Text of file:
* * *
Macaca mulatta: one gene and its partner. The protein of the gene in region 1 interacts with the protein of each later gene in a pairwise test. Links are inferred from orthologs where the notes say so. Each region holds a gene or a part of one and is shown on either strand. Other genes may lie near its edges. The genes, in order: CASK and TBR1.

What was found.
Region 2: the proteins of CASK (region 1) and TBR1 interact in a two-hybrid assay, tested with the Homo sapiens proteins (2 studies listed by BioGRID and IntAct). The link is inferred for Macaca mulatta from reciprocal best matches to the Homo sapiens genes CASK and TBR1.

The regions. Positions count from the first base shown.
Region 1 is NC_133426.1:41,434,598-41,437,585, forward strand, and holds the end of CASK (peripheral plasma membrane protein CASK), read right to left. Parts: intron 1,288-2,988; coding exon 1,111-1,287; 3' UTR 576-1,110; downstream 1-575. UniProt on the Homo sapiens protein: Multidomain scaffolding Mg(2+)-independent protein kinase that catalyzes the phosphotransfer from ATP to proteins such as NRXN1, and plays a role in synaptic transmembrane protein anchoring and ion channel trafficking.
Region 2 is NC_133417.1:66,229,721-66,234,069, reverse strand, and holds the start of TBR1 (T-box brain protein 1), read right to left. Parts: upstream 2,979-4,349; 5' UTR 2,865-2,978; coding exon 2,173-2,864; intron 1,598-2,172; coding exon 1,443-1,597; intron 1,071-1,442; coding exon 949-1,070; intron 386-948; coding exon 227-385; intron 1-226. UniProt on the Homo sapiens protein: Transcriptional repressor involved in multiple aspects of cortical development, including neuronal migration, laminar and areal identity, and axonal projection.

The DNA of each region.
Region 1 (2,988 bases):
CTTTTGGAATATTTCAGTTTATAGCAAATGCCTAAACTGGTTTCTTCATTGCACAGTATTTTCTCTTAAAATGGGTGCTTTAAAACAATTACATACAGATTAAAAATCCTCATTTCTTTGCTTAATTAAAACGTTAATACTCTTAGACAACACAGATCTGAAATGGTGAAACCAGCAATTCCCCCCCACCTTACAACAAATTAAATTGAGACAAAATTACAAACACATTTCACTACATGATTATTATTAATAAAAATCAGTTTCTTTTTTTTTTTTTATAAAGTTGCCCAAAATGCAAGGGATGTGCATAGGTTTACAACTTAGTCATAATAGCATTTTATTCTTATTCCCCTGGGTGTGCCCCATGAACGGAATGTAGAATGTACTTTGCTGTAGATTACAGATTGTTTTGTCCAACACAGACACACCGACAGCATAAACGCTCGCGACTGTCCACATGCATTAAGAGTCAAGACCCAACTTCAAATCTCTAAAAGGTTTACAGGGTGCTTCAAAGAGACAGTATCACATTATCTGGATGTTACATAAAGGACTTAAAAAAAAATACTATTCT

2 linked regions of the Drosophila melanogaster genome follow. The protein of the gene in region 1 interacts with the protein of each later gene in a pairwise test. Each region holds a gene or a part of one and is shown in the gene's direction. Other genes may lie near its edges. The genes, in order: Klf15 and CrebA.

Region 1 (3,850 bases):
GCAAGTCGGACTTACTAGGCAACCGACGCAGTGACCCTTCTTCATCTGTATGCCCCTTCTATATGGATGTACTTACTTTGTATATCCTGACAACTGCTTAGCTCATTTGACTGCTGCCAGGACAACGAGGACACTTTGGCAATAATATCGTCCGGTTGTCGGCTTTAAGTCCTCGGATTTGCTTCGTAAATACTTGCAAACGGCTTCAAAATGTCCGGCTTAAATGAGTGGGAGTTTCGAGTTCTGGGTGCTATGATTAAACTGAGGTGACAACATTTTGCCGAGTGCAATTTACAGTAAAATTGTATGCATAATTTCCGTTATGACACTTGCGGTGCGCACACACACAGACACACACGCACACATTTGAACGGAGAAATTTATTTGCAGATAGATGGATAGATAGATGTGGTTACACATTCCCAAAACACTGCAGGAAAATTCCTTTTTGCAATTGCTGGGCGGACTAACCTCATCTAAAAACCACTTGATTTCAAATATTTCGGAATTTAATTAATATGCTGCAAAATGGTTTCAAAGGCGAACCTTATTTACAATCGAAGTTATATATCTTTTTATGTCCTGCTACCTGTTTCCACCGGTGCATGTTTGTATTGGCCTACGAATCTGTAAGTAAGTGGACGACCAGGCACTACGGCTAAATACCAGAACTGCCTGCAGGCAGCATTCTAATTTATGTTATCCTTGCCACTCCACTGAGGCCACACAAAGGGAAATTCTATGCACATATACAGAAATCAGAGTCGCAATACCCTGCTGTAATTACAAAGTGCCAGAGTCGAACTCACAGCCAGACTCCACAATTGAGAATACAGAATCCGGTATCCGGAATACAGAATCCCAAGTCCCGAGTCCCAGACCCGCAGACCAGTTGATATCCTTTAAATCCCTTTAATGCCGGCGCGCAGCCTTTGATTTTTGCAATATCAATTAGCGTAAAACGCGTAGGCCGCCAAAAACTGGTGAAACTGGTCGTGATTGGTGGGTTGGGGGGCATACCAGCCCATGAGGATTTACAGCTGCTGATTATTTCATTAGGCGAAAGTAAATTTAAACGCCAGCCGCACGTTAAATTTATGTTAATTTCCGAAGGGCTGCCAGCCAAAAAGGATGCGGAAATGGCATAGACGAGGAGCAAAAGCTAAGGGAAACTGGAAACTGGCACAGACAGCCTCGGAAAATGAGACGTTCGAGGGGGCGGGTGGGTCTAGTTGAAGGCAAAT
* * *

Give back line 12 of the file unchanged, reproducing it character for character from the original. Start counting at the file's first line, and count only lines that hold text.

GCAAGTCGGACTTACTAGGCAACCGACGCAGTGACCCTTCTTCATCTGTATGCCCCTTCTATATGGATGTACTTACTTTGTATATCCTGACAACTGCTTAGCTCATTTGACTGCTGCCAGGACAACGAGGACACTTTGGCAATAATATCGTCCGGTTGTCGGCTTTAAGTCCTCGGATTTGCTTCGTAAATACTTGCAAACGGCTTCAAAATGTCCGGCTTAAATGAGTGGGAGTTTCGAGTTCTGGGTGCTATGATTAAACTGAGGTGACAACATTTTGCCGAGTGCAATTTACAGTAAAATTGTATGCATAATTTCCGTTATGACACTTGCGGTGCGCACACACACAGACACACACGCACACATTTGAACGGAGAAATTTATTTGCAGATAGATGGATAGATAGATGTGGTTACACATTCCCAAAACACTGCAGGAAAATTCCTTTTTGCAATTGCTGGGCGGACTAACCTCATCTAAAAACCACTTGATTTCAAATATTTCGGAATTTAATTAATATGCTGCAAAATGGTTTCAAAGGCGAACCTTATTTACAATCGAAGTTATATATCTTTTTATGTCCTGCTACCTGTTTCCACCGGTGCATGTTTGTATTGGCCTACGAATCTGTAAGTAAGTGGACGACCAGGCACTACGGCTAAATACCAGAACTGCCTGCAGGCAGCATTCTAATTTATGTTATCCTTGCCACTCCACTGAGGCCACACAAAGGGAAATTCTATGCACATATACAGAAATCAGAGTCGCAATACCCTGCTGTAATTACAAAGTGCCAGAGTCGAACTCACAGCCAGACTCCACAATTGAGAATACAGAATCCGGTATCCGGAATACAGAATCCCAAGTCCCGAGTCCCAGACCCGCAGACCAGTTGATATCCTTTAAATCCCTTTAATGCCGGCGCGCAGCCTTTGATTTTTGCAATATCAATTAGCGTAAAACGCGTAGGCCGCCAAAAACTGGTGAAACTGGTCGTGATTGGTGGGTTGGGGGGCATACCAGCCCATGAGGATTTACAGCTGCTGATTATTTCATTAGGCGAAAGTAAATTTAAACGCCAGCCGCACGTTAAATTTATGTTAATTTCCGAAGGGCTGCCAGCCAAAAAGGATGCGGAAATGGCATAGACGAGGAGCAAAAGCTAAGGGAAACTGGAAACTGGCACAGACAGCCTCGGAAAATGAGACGTTCGAGGGGGCGGGTGGGTCTAGTTGAAGGCAAAT